Jun 1, 2014

Keeping data safe - part four

As I said, the final part of this series would be about using services that let you forget about backup. That is, unless you are really devoted to avoid data loss. And we are, aren't we?

The cloud and it's services has made this much more available only over the last year or so. There's a host of online services:

  • file storage (dropbox, Microsoft's onedrive (previously known as skydrive), google drive, jotta cloud, amazon, just from the top of my head)
  • online office apps
  • music and video streaming (spotify, wimp, youtube, hbo, netflix)
  • todo-lists like Wunderlist
  • online notebooks such as Evernote
  • specialized storages like flickr let you store and share your images
  • source code repositories
  • e-mail - back in the day, it was downloaded to a file on your computer. today, it's a given that it's available online.
  • and more
And with all of these services, backup is taken care of for you. In some cases, like a music streaming service, you don't have your music files backed up, but you have access to a whole library of music, that I pretty much can guarantee has a good backup strategy.

They also have apps for different systems, so you can get a hold of your stuff from work, from your cell phone, or from your linux laptop.

This means that you don't have to back up every single file on your existing drive. Instead, you can concentrate on the bits that aren't taken care of in the online services.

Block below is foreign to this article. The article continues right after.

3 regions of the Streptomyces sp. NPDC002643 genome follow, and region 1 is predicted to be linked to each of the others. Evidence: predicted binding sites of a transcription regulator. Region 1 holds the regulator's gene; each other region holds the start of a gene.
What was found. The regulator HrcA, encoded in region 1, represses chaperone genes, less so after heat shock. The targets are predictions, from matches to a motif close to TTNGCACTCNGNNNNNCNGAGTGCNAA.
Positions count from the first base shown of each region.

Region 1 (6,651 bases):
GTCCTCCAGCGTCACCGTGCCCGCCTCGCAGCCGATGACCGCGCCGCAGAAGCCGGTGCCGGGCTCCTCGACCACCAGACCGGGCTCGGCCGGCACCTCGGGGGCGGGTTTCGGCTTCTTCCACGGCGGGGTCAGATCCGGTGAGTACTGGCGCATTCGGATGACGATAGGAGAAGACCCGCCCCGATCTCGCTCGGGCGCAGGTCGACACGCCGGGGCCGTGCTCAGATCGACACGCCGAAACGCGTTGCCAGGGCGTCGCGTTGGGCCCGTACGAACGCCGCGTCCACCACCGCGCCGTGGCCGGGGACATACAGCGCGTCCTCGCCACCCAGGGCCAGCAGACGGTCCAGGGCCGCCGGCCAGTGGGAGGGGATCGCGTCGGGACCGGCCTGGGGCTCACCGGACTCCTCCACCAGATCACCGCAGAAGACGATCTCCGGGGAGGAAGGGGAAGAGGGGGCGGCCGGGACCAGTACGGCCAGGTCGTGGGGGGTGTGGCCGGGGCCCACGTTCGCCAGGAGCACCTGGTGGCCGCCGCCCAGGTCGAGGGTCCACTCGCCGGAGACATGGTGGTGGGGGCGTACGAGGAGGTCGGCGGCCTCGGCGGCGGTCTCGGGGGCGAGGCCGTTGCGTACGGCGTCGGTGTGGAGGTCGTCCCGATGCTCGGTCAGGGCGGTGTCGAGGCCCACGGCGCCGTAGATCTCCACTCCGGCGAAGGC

Imagine you're only using online services. Hard drive crashed? No problem. Just reinstall the operating system, and you're good to go. Seems too good to be true? Chrome OS already does this.

So what I'm suggesting is partly utilizing these services that already take care of the important part for you, so you can concentrate on actually generating more important personal memories (data). The different services offer different pricing models and features, so you need to consider them and make an educated choice for yourself.

Then know what's not included in the online storage, and assure that that part of your data is safely backed up as well.

Finally, I'd like to recommend taking a minute to value the different data. I mean, not every single file, but in groups: Family photos? Probably the one thing, next to work, that I'd really hate losing forever. Forever like in a house fire.

If an online service is terminated, there's a good chance your data won't be accessible. Likewise if your user is deleted for some reason, the terms of the service may state that they are required to keep your data only for a few hours...

Now the probability that your hard drive crashes simultanously to some critical error with your storage service, or very close to that, is of course very small. But it does exist. So if you really need to be sure, you should consider adding another backup to your system.

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